With respect to the end of oil, think back to 2008 and recall that the stock market meltdown was preceded by the costs of oil reaching new heights albeit somewhat speculative in nature.  There is a great book on the end of oil situation that I would recommended reading, it is "Why Your World Is About to Get a Whole Lot Smaller" by Jeff Rubin, a fellow Canadian. If you remain unconvicted just go and gas up.

Al Gore's movie An Inconvenient Truth is readily available at most video stores and will give you the overview needed there.  That is where I want to leave this part of the discussion because it is more important to not get blinded into a sense of immobility by the immensity of these issues. We need to ak ourselves "what can we do" and "what can I do"?





Mount Cheam Brillant Sunrise






What can be done?



Do what you can and keep doing it.


Green Shoots


 
The conference was a great place to meet and chat with people and it gave me a sense of what the "do what you can" might include.  Talking with Karen C. I learned that several blocks in her East Vancouver neighbourhood had organized themselves to share resources and support each other.  We will not be able to solve these huge problems without each other.  I think the street level is a great place to start.  The best part though, was this,  Karen gave me a sense that people were enjoying each others company and that this was adding depth to their lives.  Why not get together with your neighbours?  Carpool.  Talk amongst yourselves, organize, we need to bring more people into the conversation.

A couple of ladies in Sardis did something they had not done for years this summer they dug and planted a garden.  By September they had more vegetables than they knew what to do with.  By the way, Marie, if you are reading this thanks again.  Again, a shared experience; their produce did not have to be trucked in on a carbon trail and how much fresher can it get than today's harvest?  So, think ahead to 2010 where can you plant a garden?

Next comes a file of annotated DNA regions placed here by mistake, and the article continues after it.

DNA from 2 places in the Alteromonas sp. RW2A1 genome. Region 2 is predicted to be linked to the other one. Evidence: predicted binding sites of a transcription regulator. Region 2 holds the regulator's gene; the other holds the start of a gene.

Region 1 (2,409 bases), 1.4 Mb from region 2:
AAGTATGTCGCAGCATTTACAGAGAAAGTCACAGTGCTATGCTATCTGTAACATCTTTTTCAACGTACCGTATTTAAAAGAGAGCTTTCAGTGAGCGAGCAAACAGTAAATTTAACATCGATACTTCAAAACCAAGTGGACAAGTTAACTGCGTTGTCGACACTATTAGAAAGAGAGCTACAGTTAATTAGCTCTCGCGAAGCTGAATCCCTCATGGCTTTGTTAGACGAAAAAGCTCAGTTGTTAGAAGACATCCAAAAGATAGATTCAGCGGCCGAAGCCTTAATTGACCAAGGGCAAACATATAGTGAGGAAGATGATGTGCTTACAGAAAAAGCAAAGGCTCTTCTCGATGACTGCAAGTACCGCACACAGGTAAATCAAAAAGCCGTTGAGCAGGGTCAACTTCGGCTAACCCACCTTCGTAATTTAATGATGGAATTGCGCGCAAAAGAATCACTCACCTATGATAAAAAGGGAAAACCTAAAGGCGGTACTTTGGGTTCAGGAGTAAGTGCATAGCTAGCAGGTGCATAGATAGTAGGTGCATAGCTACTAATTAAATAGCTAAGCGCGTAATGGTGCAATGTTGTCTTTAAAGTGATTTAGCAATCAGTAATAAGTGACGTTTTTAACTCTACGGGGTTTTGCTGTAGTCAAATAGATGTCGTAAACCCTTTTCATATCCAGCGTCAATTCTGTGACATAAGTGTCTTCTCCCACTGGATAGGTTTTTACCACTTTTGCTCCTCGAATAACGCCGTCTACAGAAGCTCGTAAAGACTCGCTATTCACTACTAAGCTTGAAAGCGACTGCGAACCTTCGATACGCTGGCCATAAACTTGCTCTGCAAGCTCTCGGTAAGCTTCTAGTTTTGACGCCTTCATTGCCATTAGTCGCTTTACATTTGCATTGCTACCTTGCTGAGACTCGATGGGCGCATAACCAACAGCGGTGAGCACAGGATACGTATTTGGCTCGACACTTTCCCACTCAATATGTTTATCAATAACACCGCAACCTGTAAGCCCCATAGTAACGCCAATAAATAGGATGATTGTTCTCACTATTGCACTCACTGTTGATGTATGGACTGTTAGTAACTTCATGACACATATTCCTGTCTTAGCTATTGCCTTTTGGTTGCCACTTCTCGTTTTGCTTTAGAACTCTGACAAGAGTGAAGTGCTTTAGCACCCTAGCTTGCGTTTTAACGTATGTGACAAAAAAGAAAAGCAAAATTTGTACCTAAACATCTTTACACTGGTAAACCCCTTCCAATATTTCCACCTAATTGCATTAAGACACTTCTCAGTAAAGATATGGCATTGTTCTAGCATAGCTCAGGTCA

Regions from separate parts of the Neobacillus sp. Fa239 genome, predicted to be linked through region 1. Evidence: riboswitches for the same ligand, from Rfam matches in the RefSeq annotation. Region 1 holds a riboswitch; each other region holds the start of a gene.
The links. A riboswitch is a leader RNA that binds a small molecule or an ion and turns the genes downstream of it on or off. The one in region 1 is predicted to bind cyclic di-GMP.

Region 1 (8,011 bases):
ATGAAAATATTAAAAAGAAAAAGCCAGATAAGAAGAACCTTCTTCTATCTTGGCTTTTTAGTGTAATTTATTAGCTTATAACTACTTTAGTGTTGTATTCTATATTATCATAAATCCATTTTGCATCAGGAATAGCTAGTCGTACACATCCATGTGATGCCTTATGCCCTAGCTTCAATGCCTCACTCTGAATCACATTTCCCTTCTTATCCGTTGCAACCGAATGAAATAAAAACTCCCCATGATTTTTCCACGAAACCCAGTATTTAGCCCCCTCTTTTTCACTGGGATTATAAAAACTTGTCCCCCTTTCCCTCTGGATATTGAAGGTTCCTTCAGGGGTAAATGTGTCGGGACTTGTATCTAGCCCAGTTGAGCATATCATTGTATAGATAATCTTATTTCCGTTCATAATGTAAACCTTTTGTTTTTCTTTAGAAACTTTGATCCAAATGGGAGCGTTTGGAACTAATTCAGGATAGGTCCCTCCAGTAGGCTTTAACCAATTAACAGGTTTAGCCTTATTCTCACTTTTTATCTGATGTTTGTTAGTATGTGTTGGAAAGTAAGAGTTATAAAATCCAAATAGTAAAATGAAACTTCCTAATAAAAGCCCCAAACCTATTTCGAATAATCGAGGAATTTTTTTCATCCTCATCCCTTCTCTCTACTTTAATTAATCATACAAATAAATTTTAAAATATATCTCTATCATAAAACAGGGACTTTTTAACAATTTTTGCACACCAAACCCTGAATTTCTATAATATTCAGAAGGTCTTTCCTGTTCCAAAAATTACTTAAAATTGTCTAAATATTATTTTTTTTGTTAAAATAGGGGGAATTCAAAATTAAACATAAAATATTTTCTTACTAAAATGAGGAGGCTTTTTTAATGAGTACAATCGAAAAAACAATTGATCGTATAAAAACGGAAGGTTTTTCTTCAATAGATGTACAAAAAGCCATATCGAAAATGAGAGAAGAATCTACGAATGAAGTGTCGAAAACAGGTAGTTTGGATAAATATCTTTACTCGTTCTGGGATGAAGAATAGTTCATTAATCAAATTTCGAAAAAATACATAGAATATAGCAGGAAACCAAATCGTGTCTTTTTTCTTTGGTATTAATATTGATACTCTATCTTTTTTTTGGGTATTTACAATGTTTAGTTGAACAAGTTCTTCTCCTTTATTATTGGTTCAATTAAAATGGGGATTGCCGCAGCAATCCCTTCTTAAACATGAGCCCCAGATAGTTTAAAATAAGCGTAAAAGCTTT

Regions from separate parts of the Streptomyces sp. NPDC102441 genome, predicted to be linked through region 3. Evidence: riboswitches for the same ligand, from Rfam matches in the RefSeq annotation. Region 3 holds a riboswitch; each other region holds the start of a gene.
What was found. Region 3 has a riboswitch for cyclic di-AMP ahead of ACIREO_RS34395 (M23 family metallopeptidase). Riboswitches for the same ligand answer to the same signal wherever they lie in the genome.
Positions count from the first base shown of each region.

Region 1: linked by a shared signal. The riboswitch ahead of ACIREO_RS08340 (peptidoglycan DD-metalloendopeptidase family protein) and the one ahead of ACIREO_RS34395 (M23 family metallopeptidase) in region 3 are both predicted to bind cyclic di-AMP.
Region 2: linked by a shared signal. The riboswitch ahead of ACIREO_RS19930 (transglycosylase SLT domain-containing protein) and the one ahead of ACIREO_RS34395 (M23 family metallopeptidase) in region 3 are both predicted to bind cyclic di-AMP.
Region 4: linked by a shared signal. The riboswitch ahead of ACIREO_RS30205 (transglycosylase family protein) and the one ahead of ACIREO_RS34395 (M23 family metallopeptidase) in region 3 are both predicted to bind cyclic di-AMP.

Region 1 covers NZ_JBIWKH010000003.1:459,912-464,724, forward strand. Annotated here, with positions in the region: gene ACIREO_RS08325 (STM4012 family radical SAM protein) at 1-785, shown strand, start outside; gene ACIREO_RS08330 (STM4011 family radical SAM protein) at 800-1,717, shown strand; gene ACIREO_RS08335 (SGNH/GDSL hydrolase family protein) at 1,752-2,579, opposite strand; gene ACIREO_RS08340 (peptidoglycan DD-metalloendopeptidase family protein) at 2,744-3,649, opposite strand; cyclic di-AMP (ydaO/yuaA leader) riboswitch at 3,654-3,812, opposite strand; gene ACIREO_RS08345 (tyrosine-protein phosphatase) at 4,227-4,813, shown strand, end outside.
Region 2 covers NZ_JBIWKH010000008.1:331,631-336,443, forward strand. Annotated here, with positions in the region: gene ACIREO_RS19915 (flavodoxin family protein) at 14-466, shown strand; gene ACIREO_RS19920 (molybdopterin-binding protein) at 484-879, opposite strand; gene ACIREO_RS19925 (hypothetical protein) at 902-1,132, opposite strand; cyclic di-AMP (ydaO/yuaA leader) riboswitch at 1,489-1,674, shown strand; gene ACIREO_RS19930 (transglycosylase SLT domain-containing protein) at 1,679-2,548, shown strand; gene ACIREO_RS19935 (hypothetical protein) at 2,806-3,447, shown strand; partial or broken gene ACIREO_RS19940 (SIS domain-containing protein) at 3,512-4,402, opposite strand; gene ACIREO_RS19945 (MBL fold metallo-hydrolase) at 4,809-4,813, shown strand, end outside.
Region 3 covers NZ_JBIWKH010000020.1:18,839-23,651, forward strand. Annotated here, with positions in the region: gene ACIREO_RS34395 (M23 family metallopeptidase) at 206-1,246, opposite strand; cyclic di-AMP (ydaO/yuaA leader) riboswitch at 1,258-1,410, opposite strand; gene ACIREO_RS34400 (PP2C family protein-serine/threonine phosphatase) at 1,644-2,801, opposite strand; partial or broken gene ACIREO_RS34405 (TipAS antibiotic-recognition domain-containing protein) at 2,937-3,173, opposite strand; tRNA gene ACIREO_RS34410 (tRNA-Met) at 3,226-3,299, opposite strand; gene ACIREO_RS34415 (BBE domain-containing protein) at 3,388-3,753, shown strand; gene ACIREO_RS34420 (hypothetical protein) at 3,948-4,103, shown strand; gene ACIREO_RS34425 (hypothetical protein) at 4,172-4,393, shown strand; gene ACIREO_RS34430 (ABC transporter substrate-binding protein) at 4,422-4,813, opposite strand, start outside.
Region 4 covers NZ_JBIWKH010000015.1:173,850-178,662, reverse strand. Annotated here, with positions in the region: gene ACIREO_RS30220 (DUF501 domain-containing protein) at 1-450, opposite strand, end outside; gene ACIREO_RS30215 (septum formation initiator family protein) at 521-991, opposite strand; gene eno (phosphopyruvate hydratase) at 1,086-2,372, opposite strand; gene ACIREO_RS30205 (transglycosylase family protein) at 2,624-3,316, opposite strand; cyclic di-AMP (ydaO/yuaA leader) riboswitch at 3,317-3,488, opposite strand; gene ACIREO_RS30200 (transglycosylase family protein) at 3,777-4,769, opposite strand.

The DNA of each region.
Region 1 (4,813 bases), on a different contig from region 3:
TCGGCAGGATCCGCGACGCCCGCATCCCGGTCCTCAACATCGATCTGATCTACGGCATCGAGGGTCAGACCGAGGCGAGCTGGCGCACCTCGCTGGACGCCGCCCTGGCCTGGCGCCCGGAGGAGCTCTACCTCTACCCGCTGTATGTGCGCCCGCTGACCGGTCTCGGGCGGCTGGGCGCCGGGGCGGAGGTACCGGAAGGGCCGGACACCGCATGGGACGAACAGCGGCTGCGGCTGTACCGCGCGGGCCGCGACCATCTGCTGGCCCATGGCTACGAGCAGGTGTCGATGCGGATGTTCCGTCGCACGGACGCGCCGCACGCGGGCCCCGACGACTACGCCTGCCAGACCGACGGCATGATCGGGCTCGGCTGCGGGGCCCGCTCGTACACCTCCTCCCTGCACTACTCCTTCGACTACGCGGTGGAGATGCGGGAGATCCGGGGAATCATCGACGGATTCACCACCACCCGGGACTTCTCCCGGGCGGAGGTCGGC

Look to resources in your own backyard and neighbourhood.

Vote with your wallet, support businesses that purchase local.  Ask your restaurant where their produce comes from and chose business that are buying from the local farmers. Did you know that every dollar that a local farmer earns can get multiplied in the local economy as much as 5 times?  If you know the farmer ask them where they make their purchases.  Think about what other products made locally could be purchased - good for the economy and avoids those nasty shipping carbon emissions. If we can build a diverse economy we can build a more resilient community one thar can face up to the challenges ahead.

Despite the heavy tone of the conference I am encouraged by the "budding" of green shoots I see and the resilience of everyday people,like you and me, they give me hope that regardless of the winter to come, a spring will follow.

Best quote I heard at the conference: "there is no elevator to sustainability you have to use the stairs".

Stephen Mullock is a Chilliwack real estate associate broker with 29 years of experience. He can be reached at Royal LePage Wheeler Cheam Realty, telephone 604-792-0077.




Copyright October 23, 2009 by Stephen Mullock.



Sunday, October 11, 2009

Launch of New Children's Book - "Dude"





Emily Mullock Illustrator